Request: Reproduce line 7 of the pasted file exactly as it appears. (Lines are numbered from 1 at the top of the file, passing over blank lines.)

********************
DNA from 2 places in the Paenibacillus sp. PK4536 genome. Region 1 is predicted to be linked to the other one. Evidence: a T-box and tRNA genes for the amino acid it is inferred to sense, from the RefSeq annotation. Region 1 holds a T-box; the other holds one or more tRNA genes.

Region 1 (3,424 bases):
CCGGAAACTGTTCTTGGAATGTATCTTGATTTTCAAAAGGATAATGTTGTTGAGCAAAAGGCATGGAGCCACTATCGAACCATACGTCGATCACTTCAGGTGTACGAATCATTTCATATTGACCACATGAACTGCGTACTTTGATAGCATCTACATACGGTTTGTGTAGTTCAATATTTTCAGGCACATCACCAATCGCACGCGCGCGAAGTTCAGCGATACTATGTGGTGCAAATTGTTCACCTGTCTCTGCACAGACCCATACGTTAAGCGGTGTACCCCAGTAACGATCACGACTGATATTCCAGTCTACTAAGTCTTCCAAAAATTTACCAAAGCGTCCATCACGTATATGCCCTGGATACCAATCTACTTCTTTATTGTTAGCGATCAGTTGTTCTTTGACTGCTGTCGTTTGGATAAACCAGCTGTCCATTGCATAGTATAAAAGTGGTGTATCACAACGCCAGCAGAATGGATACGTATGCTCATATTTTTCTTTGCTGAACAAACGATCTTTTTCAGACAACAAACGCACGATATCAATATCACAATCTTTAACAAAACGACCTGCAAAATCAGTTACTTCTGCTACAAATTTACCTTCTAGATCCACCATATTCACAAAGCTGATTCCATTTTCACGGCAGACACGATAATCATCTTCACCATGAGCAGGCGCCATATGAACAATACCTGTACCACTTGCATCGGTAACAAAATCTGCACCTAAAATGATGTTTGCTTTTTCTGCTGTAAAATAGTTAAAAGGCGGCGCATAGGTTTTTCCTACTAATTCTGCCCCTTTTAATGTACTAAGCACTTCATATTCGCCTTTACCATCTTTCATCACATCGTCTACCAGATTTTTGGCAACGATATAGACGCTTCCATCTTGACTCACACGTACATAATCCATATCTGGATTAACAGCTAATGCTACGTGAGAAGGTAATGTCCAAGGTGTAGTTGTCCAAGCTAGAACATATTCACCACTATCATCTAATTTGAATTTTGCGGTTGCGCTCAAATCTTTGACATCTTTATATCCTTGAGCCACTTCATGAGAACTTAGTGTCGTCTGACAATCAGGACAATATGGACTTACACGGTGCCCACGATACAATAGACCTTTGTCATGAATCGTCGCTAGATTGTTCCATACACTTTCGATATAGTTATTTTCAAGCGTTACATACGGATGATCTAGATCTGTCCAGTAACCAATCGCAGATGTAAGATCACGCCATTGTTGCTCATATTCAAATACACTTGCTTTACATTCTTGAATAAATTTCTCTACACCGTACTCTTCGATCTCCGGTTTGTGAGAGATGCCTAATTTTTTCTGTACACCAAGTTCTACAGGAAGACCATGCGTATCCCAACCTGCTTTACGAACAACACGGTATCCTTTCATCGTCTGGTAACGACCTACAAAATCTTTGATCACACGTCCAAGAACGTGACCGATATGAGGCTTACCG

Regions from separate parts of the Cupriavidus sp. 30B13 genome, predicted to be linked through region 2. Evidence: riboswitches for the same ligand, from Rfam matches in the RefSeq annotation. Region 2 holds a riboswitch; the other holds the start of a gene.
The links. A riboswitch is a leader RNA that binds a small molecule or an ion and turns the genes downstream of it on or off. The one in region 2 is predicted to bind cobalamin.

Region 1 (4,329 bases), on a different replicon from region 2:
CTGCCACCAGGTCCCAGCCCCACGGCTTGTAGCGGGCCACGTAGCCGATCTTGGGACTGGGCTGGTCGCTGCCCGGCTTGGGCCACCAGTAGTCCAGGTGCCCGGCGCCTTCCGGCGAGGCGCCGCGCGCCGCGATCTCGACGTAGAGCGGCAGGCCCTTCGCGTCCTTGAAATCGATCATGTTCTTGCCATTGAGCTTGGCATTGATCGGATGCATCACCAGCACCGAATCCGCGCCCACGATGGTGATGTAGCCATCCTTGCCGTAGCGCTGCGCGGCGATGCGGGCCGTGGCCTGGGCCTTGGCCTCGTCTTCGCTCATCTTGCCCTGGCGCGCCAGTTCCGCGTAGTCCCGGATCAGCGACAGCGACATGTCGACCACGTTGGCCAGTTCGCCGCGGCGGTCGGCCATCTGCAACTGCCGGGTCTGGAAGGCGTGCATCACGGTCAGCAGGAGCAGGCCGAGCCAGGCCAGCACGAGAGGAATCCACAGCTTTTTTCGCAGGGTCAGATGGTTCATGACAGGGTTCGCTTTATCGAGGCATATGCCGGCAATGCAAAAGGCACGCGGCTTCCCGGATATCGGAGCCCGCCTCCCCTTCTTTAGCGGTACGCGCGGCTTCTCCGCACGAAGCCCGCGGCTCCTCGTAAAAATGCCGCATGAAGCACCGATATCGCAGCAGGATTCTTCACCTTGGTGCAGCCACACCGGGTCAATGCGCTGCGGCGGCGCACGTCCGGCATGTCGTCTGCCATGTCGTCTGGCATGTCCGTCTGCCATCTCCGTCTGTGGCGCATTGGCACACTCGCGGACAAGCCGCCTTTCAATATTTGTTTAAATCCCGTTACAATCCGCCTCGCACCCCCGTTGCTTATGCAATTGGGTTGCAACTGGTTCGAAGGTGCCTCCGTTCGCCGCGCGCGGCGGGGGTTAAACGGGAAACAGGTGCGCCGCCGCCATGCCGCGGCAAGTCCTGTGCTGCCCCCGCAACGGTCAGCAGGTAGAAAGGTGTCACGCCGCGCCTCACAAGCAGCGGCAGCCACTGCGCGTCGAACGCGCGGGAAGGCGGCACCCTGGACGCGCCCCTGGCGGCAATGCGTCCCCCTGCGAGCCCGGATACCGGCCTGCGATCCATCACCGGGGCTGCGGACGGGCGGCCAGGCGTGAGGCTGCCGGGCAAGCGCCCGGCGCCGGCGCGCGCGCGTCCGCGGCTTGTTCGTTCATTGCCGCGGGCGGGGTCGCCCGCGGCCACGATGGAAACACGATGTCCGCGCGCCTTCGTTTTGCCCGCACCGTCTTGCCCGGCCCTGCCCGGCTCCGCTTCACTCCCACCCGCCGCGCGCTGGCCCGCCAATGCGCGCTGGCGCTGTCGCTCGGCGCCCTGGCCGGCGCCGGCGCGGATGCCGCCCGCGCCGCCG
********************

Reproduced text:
CTGCCACCAGGTCCCAGCCCCACGGCTTGTAGCGGGCCACGTAGCCGATCTTGGGACTGGGCTGGTCGCTGCCCGGCTTGGGCCACCAGTAGTCCAGGTGCCCGGCGCCTTCCGGCGAGGCGCCGCGCGCCGCGATCTCGACGTAGAGCGGCAGGCCCTTCGCGTCCTTGAAATCGATCATGTTCTTGCCATTGAGCTTGGCATTGATCGGATGCATCACCAGCACCGAATCCGCGCCCACGATGGTGATGTAGCCATCCTTGCCGTAGCGCTGCGCGGCGATGCGGGCCGTGGCCTGGGCCTTGGCCTCGTCTTCGCTCATCTTGCCCTGGCGCGCCAGTTCCGCGTAGTCCCGGATCAGCGACAGCGACATGTCGACCACGTTGGCCAGTTCGCCGCGGCGGTCGGCCATCTGCAACTGCCGGGTCTGGAAGGCGTGCATCACGGTCAGCAGGAGCAGGCCGAGCCAGGCCAGCACGAGAGGAATCCACAGCTTTTTTCGCAGGGTCAGATGGTTCATGACAGGGTTCGCTTTATCGAGGCATATGCCGGCAATGCAAAAGGCACGCGGCTTCCCGGATATCGGAGCCCGCCTCCCCTTCTTTAGCGGTACGCGCGGCTTCTCCGCACGAAGCCCGCGGCTCCTCGTAAAAATGCCGCATGAAGCACCGATATCGCAGCAGGATTCTTCACCTTGGTGCAGCCACACCGGGTCAATGCGCTGCGGCGGCGCACGTCCGGCATGTCGTCTGCCATGTCGTCTGGCATGTCCGTCTGCCATCTCCGTCTGTGGCGCATTGGCACACTCGCGGACAAGCCGCCTTTCAATATTTGTTTAAATCCCGTTACAATCCGCCTCGCACCCCCGTTGCTTATGCAATTGGGTTGCAACTGGTTCGAAGGTGCCTCCGTTCGCCGCGCGCGGCGGGGGTTAAACGGGAAACAGGTGCGCCGCCGCCATGCCGCGGCAAGTCCTGTGCTGCCCCCGCAACGGTCAGCAGGTAGAAAGGTGTCACGCCGCGCCTCACAAGCAGCGGCAGCCACTGCGCGTCGAACGCGCGGGAAGGCGGCACCCTGGACGCGCCCCTGGCGGCAATGCGTCCCCCTGCGAGCCCGGATACCGGCCTGCGATCCATCACCGGGGCTGCGGACGGGCGGCCAGGCGTGAGGCTGCCGGGCAAGCGCCCGGCGCCGGCGCGCGCGCGTCCGCGGCTTGTTCGTTCATTGCCGCGGGCGGGGTCGCCCGCGGCCACGATGGAAACACGATGTCCGCGCGCCTTCGTTTTGCCCGCACCGTCTTGCCCGGCCCTGCCCGGCTCCGCTTCACTCCCACCCGCCGCGCGCTGGCCCGCCAATGCGCGCTGGCGCTGTCGCTCGGCGCCCTGGCCGGCGCCGGCGCGGATGCCGCCCGCGCCGCCG